Tuesday, May 11, 2021

The potential of a street vendor

The red hot sun of that Wednesday afternoon was quickly engulfed by the gathering dark clouds that were signalling the coming of what looked like a raging storm. Mmapuna Matlhare, a street vendor who was selling her wares at the bus rank at the time, didn’t take the change in the weather as nonchalantly as the combi drivers around her. While the drivers engaged in lively conversations to pass time as they waited for their combis to fill up, Mmapuna stood up to gather her wares, which were orderly displayed on her vending table.

We had only been speaking for a few minutes when she stood up to respond to the lurking rain, which given the recent weather forecasts from the meteorological services was less likely to happen. It took some convincing to get her to settle so as to continue the conversation.

“Street vendor business is tough. We barely manage to survive, but it’s always a struggle. The experience however has taught me a lot and I am encouraged to try my hand on a business venture better than this one,” responded Mmapuna when asked whether or not she would succeed on any business venture of her choice if government was to deliberately commit funding to it.

She highlighted that vending is fraught with cash flow pitfalls which she has taken the time to learn and continues to manoeuvre around. Mmapuna explained that vending involves frequent exchange of cash. However, she warmed that the collected money does not in actual fact reflect profit, and if not carefully planned for could result in the business going under. She lamented that it is difficult to maintain a positive cash flow given the fluctuating sales volume that each day brings, which in turn affects how much profit she makes. The small profit the business makes, she bemoaned, makes it very difficult to grow beyond just selling airtime, sweets, fruits and drinks. Just as she was about to explain how she trudges the heaviness of the unpredictable days, the rain began to pelt, just as she had anticipated it would. It was in that moment that Mmapuna’s inherent spirit to defy the odds burnt fiercely in her eyes. She meticulously gathered her wares without disturbing the order in which they had been arranged. She lowered the gazebo she sells from to a height that could repel the heavy rain drops so as to guard her stock. She then squeezed her petite frame into the gazebo and created space for an extra person. Mmapuna demonstrated a trait of entrepreneurship that is seldom practiced. She put the needs of the business before her own.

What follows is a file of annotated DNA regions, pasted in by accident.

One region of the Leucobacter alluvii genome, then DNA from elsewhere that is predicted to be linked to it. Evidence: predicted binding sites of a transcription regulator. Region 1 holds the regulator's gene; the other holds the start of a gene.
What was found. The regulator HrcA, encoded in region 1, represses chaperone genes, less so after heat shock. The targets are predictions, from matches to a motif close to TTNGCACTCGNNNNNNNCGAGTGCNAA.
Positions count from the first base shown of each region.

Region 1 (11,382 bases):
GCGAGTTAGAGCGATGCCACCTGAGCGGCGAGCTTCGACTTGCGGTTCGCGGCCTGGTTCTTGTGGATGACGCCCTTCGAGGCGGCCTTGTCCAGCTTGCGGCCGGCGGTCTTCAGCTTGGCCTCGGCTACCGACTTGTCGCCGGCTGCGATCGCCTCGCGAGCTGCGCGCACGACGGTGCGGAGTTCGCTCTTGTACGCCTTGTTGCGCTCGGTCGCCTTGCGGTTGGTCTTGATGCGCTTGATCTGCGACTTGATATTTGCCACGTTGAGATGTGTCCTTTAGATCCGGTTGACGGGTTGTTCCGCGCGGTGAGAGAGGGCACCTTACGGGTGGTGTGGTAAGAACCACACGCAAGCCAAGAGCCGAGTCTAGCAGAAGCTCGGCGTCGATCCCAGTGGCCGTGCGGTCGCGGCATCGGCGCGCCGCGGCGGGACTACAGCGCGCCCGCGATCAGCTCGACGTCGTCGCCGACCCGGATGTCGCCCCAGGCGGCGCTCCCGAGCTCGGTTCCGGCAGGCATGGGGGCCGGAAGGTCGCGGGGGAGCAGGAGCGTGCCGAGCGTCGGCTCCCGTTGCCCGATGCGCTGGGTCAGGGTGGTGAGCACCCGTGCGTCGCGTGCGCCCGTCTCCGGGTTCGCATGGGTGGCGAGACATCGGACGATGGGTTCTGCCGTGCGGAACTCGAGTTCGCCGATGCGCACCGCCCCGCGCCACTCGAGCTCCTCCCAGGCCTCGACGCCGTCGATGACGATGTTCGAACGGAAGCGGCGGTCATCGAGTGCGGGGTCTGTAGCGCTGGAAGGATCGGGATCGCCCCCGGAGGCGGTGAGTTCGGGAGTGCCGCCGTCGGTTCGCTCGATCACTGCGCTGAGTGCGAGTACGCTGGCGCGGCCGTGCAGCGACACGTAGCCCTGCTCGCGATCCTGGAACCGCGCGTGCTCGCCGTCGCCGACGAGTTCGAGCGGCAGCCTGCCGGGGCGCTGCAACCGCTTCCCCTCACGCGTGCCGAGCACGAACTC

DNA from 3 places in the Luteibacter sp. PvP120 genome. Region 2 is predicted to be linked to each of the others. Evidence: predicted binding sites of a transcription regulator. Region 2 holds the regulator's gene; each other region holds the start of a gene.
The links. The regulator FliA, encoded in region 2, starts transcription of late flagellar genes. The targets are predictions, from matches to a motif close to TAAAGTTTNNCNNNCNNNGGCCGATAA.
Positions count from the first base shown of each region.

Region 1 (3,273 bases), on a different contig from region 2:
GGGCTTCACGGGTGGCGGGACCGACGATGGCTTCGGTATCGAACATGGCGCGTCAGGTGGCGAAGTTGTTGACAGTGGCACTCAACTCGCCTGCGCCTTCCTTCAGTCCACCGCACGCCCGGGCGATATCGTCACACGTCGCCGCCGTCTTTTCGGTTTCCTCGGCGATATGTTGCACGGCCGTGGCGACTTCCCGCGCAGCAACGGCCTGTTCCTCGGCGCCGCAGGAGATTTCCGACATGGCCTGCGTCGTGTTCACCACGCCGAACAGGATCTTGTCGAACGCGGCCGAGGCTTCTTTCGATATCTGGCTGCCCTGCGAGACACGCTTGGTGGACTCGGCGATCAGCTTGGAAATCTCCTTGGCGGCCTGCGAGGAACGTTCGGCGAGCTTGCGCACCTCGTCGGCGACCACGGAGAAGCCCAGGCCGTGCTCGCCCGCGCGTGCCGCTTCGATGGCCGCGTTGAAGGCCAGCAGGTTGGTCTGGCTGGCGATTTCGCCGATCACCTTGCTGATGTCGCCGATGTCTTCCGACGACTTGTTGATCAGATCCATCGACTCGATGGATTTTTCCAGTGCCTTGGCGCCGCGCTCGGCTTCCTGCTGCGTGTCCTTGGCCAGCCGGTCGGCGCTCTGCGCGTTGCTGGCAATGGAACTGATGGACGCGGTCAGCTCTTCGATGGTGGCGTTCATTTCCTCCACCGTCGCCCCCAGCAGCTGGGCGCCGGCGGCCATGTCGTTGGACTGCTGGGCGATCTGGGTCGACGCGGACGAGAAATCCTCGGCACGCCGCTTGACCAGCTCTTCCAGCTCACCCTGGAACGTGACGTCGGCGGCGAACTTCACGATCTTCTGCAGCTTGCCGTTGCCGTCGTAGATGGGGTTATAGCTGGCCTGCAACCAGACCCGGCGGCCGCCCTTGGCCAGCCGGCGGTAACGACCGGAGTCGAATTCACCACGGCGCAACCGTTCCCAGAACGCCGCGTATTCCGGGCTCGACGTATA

She doesn’t know what business opportunity she would choose to venture into if given a funding boost but she is certain that she wants something more than just selling from a table. She isn’t deluded about the material and aesthetic image that often clouds ownership of a business venture. Her idea of business is hard work, perseverance and shrewd spending because that is what selling from a table has taught her.

The informal sector, which Mmapuna’s business is recognized under, remains a scantly documented aspect of the economy. It is reported to be a growing sector that constitutes a majority of small, micro and medium enterprises (SMMEs). This growth however is not recorded nor is it measured to deduce the trends of the informal sector whose information can be used to improve it. The taxi rank is a glimpse of what the informal sector looks like and Mmapuna’s table is one out of many in the rank.

Mmapuna is a small business owner whose experience, if properly applied, offers a better opportunity to build entrepreneurship from. The skills, abilities and knowledge that she learns and practices in her business make her a better candidate to make entrepreneurship work. Mmapuna is an unrealized potential, her only fault it seems is operating in a sector whose importance is not recognized.

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